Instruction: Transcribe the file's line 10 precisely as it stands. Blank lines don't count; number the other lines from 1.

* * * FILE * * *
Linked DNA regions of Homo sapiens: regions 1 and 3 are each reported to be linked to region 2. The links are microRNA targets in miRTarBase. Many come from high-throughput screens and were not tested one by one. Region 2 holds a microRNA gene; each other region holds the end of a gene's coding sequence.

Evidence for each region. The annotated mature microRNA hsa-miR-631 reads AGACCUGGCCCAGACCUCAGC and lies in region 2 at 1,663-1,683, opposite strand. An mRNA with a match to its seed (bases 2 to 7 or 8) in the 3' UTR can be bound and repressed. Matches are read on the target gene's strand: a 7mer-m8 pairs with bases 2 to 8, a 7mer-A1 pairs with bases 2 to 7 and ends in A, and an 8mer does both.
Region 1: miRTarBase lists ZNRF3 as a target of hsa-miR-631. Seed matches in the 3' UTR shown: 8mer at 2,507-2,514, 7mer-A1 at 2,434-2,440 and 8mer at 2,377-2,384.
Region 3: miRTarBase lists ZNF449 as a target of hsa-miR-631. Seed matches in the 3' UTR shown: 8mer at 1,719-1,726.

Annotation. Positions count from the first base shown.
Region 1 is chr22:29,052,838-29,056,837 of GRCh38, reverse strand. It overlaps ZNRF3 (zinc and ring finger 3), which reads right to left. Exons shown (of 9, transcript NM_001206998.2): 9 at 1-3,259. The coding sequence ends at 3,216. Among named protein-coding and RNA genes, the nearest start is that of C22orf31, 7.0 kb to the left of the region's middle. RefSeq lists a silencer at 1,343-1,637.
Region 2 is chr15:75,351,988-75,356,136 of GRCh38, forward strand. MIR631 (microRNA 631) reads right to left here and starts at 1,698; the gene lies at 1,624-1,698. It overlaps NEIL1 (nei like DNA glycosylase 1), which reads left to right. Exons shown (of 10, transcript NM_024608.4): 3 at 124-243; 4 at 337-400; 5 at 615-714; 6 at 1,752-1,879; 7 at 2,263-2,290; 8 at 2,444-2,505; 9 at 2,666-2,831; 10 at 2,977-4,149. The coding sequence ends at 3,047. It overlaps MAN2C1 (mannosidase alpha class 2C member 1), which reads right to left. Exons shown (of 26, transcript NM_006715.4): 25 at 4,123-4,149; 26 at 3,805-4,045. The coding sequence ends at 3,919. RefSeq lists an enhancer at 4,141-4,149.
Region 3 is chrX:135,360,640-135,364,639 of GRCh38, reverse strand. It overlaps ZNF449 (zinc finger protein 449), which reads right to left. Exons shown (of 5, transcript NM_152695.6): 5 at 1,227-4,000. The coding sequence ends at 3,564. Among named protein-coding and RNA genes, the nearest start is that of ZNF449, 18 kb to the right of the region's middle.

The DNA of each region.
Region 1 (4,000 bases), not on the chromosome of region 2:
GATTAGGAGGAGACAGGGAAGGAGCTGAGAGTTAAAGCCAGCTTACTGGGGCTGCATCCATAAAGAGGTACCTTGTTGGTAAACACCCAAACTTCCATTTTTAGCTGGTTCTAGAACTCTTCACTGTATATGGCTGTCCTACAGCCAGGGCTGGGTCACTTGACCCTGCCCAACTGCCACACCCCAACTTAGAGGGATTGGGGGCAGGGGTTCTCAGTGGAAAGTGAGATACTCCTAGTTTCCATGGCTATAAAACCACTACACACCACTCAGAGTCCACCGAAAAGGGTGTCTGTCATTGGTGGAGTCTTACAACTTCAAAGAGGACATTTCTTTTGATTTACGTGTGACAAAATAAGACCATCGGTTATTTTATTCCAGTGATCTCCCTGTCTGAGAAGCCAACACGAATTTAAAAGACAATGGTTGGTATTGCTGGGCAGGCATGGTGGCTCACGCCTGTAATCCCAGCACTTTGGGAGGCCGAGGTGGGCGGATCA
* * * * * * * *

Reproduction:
Region 1 (4,000 bases), not on the chromosome of region 2: